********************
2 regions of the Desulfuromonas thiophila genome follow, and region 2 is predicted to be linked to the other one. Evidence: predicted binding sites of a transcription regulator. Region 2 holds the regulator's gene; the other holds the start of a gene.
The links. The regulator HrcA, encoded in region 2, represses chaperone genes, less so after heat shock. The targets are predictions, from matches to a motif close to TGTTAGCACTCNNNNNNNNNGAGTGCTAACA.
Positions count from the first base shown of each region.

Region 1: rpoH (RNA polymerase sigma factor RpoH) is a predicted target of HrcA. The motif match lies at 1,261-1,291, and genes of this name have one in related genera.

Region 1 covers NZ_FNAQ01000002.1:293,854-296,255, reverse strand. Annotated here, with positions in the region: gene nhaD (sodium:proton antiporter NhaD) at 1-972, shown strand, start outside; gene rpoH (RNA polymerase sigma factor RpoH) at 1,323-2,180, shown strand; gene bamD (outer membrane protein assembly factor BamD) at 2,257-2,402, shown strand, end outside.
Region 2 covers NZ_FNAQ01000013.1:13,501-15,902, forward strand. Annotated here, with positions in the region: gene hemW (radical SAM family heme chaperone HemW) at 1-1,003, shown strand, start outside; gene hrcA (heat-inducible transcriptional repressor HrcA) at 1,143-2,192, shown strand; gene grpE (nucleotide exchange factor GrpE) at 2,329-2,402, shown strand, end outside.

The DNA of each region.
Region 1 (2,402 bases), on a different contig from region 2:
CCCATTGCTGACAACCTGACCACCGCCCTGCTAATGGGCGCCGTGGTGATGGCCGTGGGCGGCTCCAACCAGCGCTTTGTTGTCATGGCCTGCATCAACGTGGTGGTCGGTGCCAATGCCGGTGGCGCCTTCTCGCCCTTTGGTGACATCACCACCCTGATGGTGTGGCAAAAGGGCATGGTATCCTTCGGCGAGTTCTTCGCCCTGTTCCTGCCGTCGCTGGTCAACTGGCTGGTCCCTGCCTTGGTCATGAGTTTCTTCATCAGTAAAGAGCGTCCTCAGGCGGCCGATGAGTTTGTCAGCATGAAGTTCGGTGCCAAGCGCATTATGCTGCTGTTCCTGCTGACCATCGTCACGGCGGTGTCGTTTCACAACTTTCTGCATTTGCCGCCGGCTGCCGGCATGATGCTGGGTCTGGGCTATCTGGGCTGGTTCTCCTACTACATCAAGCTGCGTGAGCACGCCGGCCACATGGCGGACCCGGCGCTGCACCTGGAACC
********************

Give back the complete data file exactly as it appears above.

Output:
2 regions of the Desulfuromonas thiophila genome follow, and region 2 is predicted to be linked to the other one. Evidence: predicted binding sites of a transcription regulator. Region 2 holds the regulator's gene; the other holds the start of a gene.
The links. The regulator HrcA, encoded in region 2, represses chaperone genes, less so after heat shock. The targets are predictions, from matches to a motif close to TGTTAGCACTCNNNNNNNNNGAGTGCTAACA.
Positions count from the first base shown of each region.

Region 1: rpoH (RNA polymerase sigma factor RpoH) is a predicted target of HrcA. The motif match lies at 1,261-1,291, and genes of this name have one in related genera.

Region 1 covers NZ_FNAQ01000002.1:293,854-296,255, reverse strand. Annotated here, with positions in the region: gene nhaD (sodium:proton antiporter NhaD) at 1-972, shown strand, start outside; gene rpoH (RNA polymerase sigma factor RpoH) at 1,323-2,180, shown strand; gene bamD (outer membrane protein assembly factor BamD) at 2,257-2,402, shown strand, end outside.
Region 2 covers NZ_FNAQ01000013.1:13,501-15,902, forward strand. Annotated here, with positions in the region: gene hemW (radical SAM family heme chaperone HemW) at 1-1,003, shown strand, start outside; gene hrcA (heat-inducible transcriptional repressor HrcA) at 1,143-2,192, shown strand; gene grpE (nucleotide exchange factor GrpE) at 2,329-2,402, shown strand, end outside.

The DNA of each region.
Region 1 (2,402 bases), on a different contig from region 2:
CCCATTGCTGACAACCTGACCACCGCCCTGCTAATGGGCGCCGTGGTGATGGCCGTGGGCGGCTCCAACCAGCGCTTTGTTGTCATGGCCTGCATCAACGTGGTGGTCGGTGCCAATGCCGGTGGCGCCTTCTCGCCCTTTGGTGACATCACCACCCTGATGGTGTGGCAAAAGGGCATGGTATCCTTCGGCGAGTTCTTCGCCCTGTTCCTGCCGTCGCTGGTCAACTGGCTGGTCCCTGCCTTGGTCATGAGTTTCTTCATCAGTAAAGAGCGTCCTCAGGCGGCCGATGAGTTTGTCAGCATGAAGTTCGGTGCCAAGCGCATTATGCTGCTGTTCCTGCTGACCATCGTCACGGCGGTGTCGTTTCACAACTTTCTGCATTTGCCGCCGGCTGCCGGCATGATGCTGGGTCTGGGCTATCTGGGCTGGTTCTCCTACTACATCAAGCTGCGTGAGCACGCCGGCCACATGGCGGACCCGGCGCTGCACCTGGAACC